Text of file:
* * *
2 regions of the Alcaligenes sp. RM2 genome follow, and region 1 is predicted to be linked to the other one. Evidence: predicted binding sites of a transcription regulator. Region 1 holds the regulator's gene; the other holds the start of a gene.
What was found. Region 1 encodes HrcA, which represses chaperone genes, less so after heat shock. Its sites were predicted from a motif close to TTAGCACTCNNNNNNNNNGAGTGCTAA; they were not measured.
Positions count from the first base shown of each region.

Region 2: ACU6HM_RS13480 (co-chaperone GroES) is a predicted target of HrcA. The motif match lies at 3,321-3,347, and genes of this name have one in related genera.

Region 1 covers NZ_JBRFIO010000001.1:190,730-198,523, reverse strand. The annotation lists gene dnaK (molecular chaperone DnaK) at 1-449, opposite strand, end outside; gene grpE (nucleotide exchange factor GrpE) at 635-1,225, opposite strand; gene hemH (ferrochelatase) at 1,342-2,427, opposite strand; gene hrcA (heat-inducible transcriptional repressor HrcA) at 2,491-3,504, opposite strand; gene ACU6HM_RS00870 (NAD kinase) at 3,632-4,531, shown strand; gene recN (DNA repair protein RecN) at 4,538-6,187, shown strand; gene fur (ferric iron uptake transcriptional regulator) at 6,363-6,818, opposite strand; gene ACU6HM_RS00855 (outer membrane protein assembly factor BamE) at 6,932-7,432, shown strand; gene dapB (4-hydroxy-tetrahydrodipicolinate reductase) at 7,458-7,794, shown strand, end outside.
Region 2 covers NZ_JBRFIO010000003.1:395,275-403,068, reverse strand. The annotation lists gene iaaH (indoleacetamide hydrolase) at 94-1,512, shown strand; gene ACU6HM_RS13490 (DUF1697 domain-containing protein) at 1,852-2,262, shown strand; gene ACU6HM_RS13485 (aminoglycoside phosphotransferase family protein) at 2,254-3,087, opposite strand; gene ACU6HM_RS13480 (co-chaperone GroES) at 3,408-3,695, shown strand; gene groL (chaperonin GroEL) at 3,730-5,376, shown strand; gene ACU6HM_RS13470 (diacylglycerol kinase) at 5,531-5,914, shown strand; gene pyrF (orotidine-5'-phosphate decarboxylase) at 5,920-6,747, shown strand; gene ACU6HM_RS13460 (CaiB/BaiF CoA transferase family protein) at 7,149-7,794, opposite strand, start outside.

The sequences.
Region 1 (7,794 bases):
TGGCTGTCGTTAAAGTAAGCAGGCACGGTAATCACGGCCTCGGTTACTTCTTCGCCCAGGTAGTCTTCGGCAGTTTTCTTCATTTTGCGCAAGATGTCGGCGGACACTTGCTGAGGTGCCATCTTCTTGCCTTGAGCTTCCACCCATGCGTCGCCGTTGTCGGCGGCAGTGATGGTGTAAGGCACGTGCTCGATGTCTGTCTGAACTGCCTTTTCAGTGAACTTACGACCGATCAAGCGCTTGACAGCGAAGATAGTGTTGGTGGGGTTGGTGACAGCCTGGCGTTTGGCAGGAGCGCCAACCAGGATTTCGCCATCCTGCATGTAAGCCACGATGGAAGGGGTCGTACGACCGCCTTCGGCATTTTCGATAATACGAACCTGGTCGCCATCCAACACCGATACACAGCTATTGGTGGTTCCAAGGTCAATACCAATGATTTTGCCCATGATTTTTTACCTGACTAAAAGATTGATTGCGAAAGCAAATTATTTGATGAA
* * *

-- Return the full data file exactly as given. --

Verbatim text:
2 regions of the Alcaligenes sp. RM2 genome follow, and region 1 is predicted to be linked to the other one. Evidence: predicted binding sites of a transcription regulator. Region 1 holds the regulator's gene; the other holds the start of a gene.
What was found. Region 1 encodes HrcA, which represses chaperone genes, less so after heat shock. Its sites were predicted from a motif close to TTAGCACTCNNNNNNNNNGAGTGCTAA; they were not measured.
Positions count from the first base shown of each region.

Region 2: ACU6HM_RS13480 (co-chaperone GroES) is a predicted target of HrcA. The motif match lies at 3,321-3,347, and genes of this name have one in related genera.

Region 1 covers NZ_JBRFIO010000001.1:190,730-198,523, reverse strand. The annotation lists gene dnaK (molecular chaperone DnaK) at 1-449, opposite strand, end outside; gene grpE (nucleotide exchange factor GrpE) at 635-1,225, opposite strand; gene hemH (ferrochelatase) at 1,342-2,427, opposite strand; gene hrcA (heat-inducible transcriptional repressor HrcA) at 2,491-3,504, opposite strand; gene ACU6HM_RS00870 (NAD kinase) at 3,632-4,531, shown strand; gene recN (DNA repair protein RecN) at 4,538-6,187, shown strand; gene fur (ferric iron uptake transcriptional regulator) at 6,363-6,818, opposite strand; gene ACU6HM_RS00855 (outer membrane protein assembly factor BamE) at 6,932-7,432, shown strand; gene dapB (4-hydroxy-tetrahydrodipicolinate reductase) at 7,458-7,794, shown strand, end outside.
Region 2 covers NZ_JBRFIO010000003.1:395,275-403,068, reverse strand. The annotation lists gene iaaH (indoleacetamide hydrolase) at 94-1,512, shown strand; gene ACU6HM_RS13490 (DUF1697 domain-containing protein) at 1,852-2,262, shown strand; gene ACU6HM_RS13485 (aminoglycoside phosphotransferase family protein) at 2,254-3,087, opposite strand; gene ACU6HM_RS13480 (co-chaperone GroES) at 3,408-3,695, shown strand; gene groL (chaperonin GroEL) at 3,730-5,376, shown strand; gene ACU6HM_RS13470 (diacylglycerol kinase) at 5,531-5,914, shown strand; gene pyrF (orotidine-5'-phosphate decarboxylase) at 5,920-6,747, shown strand; gene ACU6HM_RS13460 (CaiB/BaiF CoA transferase family protein) at 7,149-7,794, opposite strand, start outside.

The sequences.
Region 1 (7,794 bases):
TGGCTGTCGTTAAAGTAAGCAGGCACGGTAATCACGGCCTCGGTTACTTCTTCGCCCAGGTAGTCTTCGGCAGTTTTCTTCATTTTGCGCAAGATGTCGGCGGACACTTGCTGAGGTGCCATCTTCTTGCCTTGAGCTTCCACCCATGCGTCGCCGTTGTCGGCGGCAGTGATGGTGTAAGGCACGTGCTCGATGTCTGTCTGAACTGCCTTTTCAGTGAACTTACGACCGATCAAGCGCTTGACAGCGAAGATAGTGTTGGTGGGGTTGGTGACAGCCTGGCGTTTGGCAGGAGCGCCAACCAGGATTTCGCCATCCTGCATGTAAGCCACGATGGAAGGGGTCGTACGACCGCCTTCGGCATTTTCGATAATACGAACCTGGTCGCCATCCAACACCGATACACAGCTATTGGTGGTTCCAAGGTCAATACCAATGATTTTGCCCATGATTTTTTACCTGACTAAAAGATTGATTGCGAAAGCAAATTATTTGATGAA